Personally I would draw out the circuits, figure them out and then substitute sensible modern components as required/necessary to bring them back to life. I'd definitely replace electrolytic caps, but I'd leave the small signal components alone if they tested well.

For me vintage kit is 99% the outside appearence physical functionality. I have no problem making sensible modern part swaps as necessary to amplifier modules and PSUs etc. Appreciate that other peoples opinion can differ.


Posted By: vital spark
Date Posted: 28 November 2018 at 12:52pm
Those transistors are  TIP41C's, and it looks like its readily available from a quick google.

Will definately draw out both circuit diagrams and take it from there.

Thanks for your input/opinions/advice so far. it's really appreciated.

My concern is that the differences between the two amps is to accommodate additional power transistors, possible a higher rated amp, so in my limited opinion, it makes sense to replicate the working amp with the same components, rather than take a stab in the dark as to how the non working one should be.

Al






Posted By: kedwardsleisure
Date Posted: 28 November 2018 at 4:23pm
are those resistors burnt out by the fuse?

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K. Edwards Electronics Engineers

North Staffordshire



Posted By: odc04r
Date Posted: 29 November 2018 at 9:51am
I thought possible the same, but after zooming in the markings are legible. I think for whatever reason they are just black resistors.

If you draw out the circuit and indicate components then post it up here+DIYAudio you will end up with many suggestions regarding circuit improvements/stability/ability to drive the putput stage etc. Driving a pair of output transistors should not be an issue for a single driver but some attention may have to be paid to heatsinking/bias.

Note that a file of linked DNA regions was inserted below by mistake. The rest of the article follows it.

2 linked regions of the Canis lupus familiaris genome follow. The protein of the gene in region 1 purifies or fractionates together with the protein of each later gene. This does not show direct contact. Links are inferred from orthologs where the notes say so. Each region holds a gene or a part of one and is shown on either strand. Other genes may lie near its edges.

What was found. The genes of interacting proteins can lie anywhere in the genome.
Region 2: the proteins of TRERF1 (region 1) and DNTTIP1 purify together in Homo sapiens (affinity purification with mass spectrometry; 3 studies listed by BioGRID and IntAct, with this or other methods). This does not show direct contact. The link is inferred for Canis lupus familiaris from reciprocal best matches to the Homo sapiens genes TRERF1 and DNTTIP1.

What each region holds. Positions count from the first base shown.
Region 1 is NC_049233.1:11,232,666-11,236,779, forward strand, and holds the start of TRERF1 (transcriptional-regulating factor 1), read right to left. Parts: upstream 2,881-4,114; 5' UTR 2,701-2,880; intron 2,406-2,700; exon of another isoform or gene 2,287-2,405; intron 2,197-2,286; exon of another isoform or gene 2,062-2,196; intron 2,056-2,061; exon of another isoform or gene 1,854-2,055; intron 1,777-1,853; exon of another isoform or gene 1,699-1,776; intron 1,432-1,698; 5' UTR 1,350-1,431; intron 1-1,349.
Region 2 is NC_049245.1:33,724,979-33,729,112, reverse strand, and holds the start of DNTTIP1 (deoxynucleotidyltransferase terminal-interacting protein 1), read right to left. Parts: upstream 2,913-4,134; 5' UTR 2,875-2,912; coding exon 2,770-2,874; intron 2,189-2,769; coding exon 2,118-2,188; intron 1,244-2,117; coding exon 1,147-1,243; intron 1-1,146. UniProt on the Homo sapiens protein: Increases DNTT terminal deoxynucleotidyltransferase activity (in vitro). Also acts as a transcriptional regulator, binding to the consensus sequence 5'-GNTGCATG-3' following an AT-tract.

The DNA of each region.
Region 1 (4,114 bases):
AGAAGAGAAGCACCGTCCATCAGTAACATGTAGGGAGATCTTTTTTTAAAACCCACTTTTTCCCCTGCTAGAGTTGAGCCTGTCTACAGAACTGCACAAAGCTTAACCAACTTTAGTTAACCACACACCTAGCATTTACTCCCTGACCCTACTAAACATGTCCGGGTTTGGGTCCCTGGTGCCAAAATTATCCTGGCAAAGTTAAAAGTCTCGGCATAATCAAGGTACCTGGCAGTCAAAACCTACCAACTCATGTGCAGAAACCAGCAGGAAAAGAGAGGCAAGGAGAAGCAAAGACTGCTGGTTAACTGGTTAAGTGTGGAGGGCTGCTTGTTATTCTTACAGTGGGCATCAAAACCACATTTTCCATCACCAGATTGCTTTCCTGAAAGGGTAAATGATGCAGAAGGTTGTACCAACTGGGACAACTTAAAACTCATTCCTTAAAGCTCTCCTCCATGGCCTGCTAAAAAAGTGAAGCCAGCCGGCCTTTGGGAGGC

Posted By: Pinyorouk
Date Posted: 29 November 2018 at 3:44pm
Usaually if there are 2 output transtors it is only good for 8 ohm operation minimum. With 4 output transistors, 4 ohm operation minimum. That was the case with amps I worked on in the 80's.


Posted By: vital spark
Date Posted: 29 November 2018 at 10:29pm
hi, I actually thought the same about those resistors, since there’s a little heat damage against the fuse. I removed them and tested individually. They are resistors, and a bit of searching their part numbers etc and they are 0.47 ohm fused resistors. Very low resistance, so assume they are effectively just a fuse?

Progressing along with the rest. I’m 50% there with a circuit diagram on the first, and with the milder weather I’m finishing painting the transit case. Also lost two starboard side tyres commuting tonight, to a pothole,  so that’s a bit of a setback! 



Posted By: odc04r
Date Posted: 30 November 2018 at 11:48am
Originally posted by vital spark vital spark wrote:

hi, I actually thought the same about those resistors, since there’s a little heat damage against the fuse. I removed them and tested individually. They are resistors, and a bit of searching their part numbers etc and they are 0.47 ohm fused resistors. Very low resistance, so assume they are effectively just a fuse?

Progressing along with the rest. I’m 50% there with a circuit diagram on the first, and with the milder weather I’m finishing painting the transit case. Also lost two starboard side tyres commuting tonight, to a pothole,  so that’s a bit of a setback! 



They're possibly both fuses and also act as emitter balancing resistors when using multiple output transistors to make sure currents stay roughly balanced.

Good work on the diagram, be interested to see it. I'm sure it is a very classic circuit


Posted By: Muckerbarnes1
Date Posted: 14 December 2018 at 9:44am
I fixed lots of these in the late 70's, early 80's. 

The same amp modules were in a slave box too. 

Lots of manufactures made similar. They all used very similar components and are simple to work on. 2 O/P transistors is fine on 4 ohms in such, but that does of course depend on the psu. In general terms 2 2N3773's  is 100W and 4 2N3773's is 200W. TIP31/2 and TIP41/2 drivers is very common.